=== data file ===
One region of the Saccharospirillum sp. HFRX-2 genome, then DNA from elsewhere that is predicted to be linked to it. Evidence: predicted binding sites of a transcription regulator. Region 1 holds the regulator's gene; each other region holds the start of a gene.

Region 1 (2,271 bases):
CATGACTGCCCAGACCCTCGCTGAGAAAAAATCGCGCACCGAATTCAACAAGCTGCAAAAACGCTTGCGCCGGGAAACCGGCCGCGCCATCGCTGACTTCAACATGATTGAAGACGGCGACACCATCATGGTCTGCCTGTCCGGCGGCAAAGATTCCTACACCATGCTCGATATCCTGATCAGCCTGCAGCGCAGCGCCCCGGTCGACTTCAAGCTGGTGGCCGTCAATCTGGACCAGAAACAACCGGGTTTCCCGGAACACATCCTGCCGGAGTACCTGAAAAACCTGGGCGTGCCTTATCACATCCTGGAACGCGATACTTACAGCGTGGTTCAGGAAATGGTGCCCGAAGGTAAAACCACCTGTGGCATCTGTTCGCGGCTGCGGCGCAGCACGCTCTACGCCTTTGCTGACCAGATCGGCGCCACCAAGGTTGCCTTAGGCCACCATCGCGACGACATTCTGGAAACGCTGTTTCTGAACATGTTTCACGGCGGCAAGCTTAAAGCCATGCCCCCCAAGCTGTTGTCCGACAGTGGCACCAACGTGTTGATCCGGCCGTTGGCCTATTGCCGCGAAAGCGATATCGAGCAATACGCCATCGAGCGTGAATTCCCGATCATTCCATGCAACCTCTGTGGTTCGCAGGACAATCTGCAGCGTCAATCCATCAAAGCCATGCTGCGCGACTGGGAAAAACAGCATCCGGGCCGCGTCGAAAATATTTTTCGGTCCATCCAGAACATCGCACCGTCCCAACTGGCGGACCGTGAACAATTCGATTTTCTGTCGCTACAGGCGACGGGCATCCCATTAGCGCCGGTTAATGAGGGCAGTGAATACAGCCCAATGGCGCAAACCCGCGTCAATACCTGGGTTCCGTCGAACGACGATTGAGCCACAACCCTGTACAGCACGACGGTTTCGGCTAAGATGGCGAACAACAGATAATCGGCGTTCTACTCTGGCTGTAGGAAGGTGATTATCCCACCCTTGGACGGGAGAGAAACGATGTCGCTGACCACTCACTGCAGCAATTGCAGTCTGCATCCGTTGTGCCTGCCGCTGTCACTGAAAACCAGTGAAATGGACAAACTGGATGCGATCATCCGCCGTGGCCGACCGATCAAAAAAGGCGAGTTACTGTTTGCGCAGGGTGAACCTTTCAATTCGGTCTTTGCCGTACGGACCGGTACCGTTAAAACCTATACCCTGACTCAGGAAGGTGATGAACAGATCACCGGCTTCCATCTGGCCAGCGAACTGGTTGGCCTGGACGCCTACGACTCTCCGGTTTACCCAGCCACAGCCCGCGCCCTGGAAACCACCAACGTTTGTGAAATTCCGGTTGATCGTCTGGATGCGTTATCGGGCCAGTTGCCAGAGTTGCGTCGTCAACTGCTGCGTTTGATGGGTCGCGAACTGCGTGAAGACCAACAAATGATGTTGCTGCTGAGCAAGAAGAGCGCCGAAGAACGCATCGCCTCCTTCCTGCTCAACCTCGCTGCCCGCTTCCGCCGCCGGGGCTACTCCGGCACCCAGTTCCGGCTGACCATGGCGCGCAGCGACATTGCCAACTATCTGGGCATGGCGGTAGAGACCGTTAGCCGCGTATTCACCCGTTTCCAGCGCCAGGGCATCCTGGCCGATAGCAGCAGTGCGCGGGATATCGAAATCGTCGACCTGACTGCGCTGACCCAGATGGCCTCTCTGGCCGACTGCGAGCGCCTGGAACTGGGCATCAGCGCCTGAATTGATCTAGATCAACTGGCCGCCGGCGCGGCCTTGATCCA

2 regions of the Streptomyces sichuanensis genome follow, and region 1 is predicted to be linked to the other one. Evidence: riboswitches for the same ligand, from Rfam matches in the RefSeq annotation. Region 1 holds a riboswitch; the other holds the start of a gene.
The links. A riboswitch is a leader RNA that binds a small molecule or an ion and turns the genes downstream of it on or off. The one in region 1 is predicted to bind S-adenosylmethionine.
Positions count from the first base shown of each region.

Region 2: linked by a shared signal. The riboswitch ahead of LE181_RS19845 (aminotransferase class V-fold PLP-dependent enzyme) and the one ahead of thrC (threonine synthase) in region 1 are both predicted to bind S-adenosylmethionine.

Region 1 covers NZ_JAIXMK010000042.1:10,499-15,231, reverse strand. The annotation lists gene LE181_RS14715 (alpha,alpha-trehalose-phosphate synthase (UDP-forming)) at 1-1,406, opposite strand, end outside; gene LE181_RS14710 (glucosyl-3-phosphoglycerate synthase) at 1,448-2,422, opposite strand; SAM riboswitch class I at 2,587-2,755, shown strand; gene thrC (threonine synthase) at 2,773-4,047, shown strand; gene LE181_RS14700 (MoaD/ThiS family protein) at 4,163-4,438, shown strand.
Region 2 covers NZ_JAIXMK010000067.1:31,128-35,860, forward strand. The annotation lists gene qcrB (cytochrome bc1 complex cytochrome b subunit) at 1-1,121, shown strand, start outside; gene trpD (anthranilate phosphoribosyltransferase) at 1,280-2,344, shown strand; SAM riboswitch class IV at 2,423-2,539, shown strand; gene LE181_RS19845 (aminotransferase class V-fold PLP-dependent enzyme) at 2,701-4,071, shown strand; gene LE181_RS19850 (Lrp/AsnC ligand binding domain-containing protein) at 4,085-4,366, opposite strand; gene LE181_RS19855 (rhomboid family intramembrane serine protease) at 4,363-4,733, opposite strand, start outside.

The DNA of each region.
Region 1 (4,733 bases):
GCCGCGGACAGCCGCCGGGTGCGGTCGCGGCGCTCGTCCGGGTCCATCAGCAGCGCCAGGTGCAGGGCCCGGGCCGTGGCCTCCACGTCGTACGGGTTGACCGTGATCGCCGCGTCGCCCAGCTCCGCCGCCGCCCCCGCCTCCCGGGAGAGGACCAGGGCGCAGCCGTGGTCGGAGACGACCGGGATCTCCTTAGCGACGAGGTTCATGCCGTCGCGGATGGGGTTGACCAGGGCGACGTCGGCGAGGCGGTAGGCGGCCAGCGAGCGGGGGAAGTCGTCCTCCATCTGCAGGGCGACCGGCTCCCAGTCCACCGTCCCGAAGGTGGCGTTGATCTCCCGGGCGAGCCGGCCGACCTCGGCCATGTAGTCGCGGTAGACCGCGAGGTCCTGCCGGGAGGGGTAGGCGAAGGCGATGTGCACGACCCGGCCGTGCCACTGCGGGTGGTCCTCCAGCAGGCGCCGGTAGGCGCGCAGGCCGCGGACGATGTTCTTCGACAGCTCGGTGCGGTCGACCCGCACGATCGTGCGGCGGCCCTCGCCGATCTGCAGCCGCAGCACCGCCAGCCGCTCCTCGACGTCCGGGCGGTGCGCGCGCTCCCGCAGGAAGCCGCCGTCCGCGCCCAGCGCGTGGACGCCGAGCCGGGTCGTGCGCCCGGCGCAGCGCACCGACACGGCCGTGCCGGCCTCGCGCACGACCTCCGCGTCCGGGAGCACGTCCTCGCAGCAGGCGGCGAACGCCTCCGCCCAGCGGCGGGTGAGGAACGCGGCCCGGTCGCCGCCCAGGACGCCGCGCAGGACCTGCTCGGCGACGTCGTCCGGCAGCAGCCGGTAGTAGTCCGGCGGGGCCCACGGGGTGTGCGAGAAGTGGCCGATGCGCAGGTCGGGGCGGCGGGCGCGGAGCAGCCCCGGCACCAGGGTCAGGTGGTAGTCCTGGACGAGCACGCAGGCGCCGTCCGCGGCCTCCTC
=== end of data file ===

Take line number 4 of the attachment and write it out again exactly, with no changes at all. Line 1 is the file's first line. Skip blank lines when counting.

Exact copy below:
2 regions of the Streptomyces sichuanensis genome follow, and region 1 is predicted to be linked to the other one. Evidence: riboswitches for the same ligand, from Rfam matches in the RefSeq annotation. Region 1 holds a riboswitch; the other holds the start of a gene.